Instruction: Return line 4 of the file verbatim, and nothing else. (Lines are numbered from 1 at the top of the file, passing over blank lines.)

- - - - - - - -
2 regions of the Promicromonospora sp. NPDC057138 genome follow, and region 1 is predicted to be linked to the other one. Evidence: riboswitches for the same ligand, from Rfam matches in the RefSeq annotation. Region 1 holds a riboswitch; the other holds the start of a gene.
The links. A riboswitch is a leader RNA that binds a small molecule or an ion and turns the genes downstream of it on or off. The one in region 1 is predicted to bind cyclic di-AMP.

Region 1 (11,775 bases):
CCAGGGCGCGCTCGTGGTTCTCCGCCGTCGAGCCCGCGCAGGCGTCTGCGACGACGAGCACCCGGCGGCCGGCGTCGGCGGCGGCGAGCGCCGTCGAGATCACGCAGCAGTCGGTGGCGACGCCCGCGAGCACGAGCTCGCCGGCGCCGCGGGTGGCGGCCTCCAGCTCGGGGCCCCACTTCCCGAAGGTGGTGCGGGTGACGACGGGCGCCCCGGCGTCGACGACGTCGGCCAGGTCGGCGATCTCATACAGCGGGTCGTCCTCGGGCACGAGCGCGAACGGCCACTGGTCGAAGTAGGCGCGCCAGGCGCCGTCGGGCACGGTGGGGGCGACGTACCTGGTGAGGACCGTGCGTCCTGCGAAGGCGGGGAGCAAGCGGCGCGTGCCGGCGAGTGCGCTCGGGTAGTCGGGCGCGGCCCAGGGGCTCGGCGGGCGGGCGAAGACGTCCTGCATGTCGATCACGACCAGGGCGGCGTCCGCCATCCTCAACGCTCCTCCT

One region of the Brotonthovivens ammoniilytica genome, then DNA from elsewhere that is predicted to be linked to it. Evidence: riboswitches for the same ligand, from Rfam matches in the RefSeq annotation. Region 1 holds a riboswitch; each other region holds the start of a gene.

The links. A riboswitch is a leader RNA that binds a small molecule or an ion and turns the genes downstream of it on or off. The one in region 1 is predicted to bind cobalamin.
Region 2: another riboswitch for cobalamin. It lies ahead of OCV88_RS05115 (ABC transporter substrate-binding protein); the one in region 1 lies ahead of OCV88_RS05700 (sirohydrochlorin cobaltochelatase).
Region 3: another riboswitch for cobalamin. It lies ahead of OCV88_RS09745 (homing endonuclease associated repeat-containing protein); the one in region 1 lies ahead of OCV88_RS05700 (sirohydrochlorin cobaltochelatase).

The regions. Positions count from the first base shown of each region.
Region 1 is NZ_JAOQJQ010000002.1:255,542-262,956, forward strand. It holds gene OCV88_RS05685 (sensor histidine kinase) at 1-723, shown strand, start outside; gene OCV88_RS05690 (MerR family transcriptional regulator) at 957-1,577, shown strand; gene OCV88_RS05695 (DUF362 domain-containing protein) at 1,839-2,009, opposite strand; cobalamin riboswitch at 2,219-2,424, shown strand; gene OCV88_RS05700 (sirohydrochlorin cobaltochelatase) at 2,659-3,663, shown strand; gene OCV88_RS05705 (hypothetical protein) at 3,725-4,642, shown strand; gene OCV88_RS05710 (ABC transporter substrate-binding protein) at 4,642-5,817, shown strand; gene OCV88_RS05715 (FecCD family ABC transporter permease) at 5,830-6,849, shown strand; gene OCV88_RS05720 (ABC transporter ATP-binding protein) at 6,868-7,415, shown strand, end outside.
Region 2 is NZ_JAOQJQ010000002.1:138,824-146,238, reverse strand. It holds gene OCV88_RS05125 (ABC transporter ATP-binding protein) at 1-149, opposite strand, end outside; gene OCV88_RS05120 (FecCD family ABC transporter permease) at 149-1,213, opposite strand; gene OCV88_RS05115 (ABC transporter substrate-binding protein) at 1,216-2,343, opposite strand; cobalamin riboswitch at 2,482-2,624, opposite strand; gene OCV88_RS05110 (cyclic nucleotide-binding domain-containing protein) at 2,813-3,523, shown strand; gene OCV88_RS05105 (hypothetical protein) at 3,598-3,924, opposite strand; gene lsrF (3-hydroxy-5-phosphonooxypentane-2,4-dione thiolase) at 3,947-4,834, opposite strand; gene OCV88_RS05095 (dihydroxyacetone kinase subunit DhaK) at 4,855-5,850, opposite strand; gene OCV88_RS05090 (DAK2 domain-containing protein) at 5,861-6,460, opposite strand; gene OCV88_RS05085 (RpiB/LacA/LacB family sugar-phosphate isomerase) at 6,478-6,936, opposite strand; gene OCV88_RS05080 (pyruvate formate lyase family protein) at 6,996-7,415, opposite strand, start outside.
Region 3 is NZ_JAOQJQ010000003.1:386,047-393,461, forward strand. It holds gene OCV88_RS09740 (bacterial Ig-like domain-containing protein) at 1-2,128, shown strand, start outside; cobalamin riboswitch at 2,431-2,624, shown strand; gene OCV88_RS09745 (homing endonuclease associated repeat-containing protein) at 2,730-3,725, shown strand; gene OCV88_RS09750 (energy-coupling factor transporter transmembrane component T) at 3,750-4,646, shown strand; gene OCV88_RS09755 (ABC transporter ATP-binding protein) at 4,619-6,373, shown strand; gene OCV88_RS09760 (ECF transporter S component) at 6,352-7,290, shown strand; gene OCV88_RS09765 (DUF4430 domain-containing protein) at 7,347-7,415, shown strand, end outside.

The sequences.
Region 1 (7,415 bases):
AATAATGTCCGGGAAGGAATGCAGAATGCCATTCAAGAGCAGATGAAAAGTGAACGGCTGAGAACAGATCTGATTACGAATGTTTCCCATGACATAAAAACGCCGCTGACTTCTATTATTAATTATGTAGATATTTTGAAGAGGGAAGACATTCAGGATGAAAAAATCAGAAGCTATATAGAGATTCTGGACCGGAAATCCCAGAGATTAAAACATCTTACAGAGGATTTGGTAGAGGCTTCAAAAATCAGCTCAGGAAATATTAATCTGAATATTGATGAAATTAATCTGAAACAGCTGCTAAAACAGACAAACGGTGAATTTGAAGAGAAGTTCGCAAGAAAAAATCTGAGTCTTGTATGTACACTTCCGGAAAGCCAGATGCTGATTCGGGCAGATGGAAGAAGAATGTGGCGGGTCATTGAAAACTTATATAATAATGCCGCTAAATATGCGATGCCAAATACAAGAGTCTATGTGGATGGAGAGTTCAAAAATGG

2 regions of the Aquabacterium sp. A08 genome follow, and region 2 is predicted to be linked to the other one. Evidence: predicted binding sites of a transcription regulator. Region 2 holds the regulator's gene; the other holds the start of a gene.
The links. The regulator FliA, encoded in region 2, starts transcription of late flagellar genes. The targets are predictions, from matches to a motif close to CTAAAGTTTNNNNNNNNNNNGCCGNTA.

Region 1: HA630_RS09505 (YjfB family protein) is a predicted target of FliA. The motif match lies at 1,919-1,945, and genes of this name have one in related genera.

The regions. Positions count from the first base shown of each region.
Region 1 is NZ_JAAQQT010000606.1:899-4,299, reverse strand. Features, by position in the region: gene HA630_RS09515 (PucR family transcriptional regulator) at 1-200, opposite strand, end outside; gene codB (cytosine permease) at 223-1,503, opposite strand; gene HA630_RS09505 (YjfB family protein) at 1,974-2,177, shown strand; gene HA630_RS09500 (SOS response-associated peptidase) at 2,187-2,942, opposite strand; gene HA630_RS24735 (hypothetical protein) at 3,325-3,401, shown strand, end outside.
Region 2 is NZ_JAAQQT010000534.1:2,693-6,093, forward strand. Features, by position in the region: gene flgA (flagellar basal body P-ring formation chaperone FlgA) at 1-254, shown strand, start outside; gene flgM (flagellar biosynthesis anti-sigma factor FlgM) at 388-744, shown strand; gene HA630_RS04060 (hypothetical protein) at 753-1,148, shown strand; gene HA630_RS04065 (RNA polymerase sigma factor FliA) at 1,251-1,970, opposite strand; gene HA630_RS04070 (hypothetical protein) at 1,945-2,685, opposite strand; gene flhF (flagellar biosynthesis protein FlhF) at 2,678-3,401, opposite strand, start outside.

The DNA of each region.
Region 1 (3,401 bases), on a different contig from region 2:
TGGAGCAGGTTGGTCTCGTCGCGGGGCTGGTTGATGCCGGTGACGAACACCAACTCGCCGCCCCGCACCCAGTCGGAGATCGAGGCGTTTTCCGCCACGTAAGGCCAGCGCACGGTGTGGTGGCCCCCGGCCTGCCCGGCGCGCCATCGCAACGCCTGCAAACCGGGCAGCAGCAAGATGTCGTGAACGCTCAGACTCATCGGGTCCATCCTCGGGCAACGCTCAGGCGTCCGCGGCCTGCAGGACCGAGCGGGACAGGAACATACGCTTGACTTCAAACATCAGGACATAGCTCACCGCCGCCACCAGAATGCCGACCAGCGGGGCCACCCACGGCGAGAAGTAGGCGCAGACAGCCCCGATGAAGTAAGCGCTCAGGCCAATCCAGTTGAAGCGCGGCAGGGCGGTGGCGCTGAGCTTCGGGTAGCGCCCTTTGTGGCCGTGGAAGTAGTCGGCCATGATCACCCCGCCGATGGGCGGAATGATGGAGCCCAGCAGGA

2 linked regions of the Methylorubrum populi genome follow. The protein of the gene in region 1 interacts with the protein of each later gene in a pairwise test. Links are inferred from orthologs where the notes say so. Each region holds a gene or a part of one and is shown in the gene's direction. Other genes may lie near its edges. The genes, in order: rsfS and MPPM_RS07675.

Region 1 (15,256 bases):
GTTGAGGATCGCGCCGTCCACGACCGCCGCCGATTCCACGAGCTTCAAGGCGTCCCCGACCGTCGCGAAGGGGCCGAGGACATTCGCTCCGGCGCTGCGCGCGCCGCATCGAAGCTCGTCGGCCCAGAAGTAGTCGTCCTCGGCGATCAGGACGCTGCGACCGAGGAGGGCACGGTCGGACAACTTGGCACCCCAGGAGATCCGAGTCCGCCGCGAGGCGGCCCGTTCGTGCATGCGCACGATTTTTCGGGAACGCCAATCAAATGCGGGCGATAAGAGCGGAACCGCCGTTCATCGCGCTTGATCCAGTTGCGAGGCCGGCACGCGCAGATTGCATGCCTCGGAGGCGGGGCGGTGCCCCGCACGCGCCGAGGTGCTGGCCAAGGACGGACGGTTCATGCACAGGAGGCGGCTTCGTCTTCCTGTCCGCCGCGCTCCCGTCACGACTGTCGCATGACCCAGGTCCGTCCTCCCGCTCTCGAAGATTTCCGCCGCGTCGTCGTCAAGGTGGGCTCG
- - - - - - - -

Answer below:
CCAGGGCGCGCTCGTGGTTCTCCGCCGTCGAGCCCGCGCAGGCGTCTGCGACGACGAGCACCCGGCGGCCGGCGTCGGCGGCGGCGAGCGCCGTCGAGATCACGCAGCAGTCGGTGGCGACGCCCGCGAGCACGAGCTCGCCGGCGCCGCGGGTGGCGGCCTCCAGCTCGGGGCCCCACTTCCCGAAGGTGGTGCGGGTGACGACGGGCGCCCCGGCGTCGACGACGTCGGCCAGGTCGGCGATCTCATACAGCGGGTCGTCCTCGGGCACGAGCGCGAACGGCCACTGGTCGAAGTAGGCGCGCCAGGCGCCGTCGGGCACGGTGGGGGCGACGTACCTGGTGAGGACCGTGCGTCCTGCGAAGGCGGGGAGCAAGCGGCGCGTGCCGGCGAGTGCGCTCGGGTAGTCGGGCGCGGCCCAGGGGCTCGGCGGGCGGGCGAAGACGTCCTGCATGTCGATCACGACCAGGGCGGCGTCCGCCATCCTCAACGCTCCTCCT